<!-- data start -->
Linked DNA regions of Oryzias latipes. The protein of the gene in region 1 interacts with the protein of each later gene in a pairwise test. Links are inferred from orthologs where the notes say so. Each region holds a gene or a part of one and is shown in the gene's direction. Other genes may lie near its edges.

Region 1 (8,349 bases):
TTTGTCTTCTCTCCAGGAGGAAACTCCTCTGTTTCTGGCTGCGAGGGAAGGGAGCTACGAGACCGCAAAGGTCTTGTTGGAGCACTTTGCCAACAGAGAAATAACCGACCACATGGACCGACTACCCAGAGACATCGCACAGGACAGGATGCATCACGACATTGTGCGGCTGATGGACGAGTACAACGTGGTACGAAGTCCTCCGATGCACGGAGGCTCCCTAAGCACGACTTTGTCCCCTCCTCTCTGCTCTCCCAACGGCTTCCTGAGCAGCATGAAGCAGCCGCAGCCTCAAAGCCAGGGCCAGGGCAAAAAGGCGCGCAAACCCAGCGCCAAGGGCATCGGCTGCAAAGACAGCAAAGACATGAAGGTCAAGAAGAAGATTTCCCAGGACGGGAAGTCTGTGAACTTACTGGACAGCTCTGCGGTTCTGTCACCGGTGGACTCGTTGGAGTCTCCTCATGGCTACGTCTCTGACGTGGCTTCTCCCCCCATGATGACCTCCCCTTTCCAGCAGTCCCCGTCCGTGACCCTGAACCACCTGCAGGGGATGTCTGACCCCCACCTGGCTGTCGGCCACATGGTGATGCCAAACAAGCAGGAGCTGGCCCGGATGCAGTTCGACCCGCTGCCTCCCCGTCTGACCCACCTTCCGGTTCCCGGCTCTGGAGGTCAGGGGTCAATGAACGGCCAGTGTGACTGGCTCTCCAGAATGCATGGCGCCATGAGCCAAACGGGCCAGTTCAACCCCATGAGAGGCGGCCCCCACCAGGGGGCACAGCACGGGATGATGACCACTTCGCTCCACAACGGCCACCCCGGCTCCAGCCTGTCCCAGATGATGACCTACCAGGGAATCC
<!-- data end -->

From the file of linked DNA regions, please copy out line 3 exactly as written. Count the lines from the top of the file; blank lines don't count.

TTTGTCTTCTCTCCAGGAGGAAACTCCTCTGTTTCTGGCTGCGAGGGAAGGGAGCTACGAGACCGCAAAGGTCTTGTTGGAGCACTTTGCCAACAGAGAAATAACCGACCACATGGACCGACTACCCAGAGACATCGCACAGGACAGGATGCATCACGACATTGTGCGGCTGATGGACGAGTACAACGTGGTACGAAGTCCTCCGATGCACGGAGGCTCCCTAAGCACGACTTTGTCCCCTCCTCTCTGCTCTCCCAACGGCTTCCTGAGCAGCATGAAGCAGCCGCAGCCTCAAAGCCAGGGCCAGGGCAAAAAGGCGCGCAAACCCAGCGCCAAGGGCATCGGCTGCAAAGACAGCAAAGACATGAAGGTCAAGAAGAAGATTTCCCAGGACGGGAAGTCTGTGAACTTACTGGACAGCTCTGCGGTTCTGTCACCGGTGGACTCGTTGGAGTCTCCTCATGGCTACGTCTCTGACGTGGCTTCTCCCCCCATGATGACCTCCCCTTTCCAGCAGTCCCCGTCCGTGACCCTGAACCACCTGCAGGGGATGTCTGACCCCCACCTGGCTGTCGGCCACATGGTGATGCCAAACAAGCAGGAGCTGGCCCGGATGCAGTTCGACCCGCTGCCTCCCCGTCTGACCCACCTTCCGGTTCCCGGCTCTGGAGGTCAGGGGTCAATGAACGGCCAGTGTGACTGGCTCTCCAGAATGCATGGCGCCATGAGCCAAACGGGCCAGTTCAACCCCATGAGAGGCGGCCCCCACCAGGGGGCACAGCACGGGATGATGACCACTTCGCTCCACAACGGCCACCCCGGCTCCAGCCTGTCCCAGATGATGACCTACCAGGGAATCC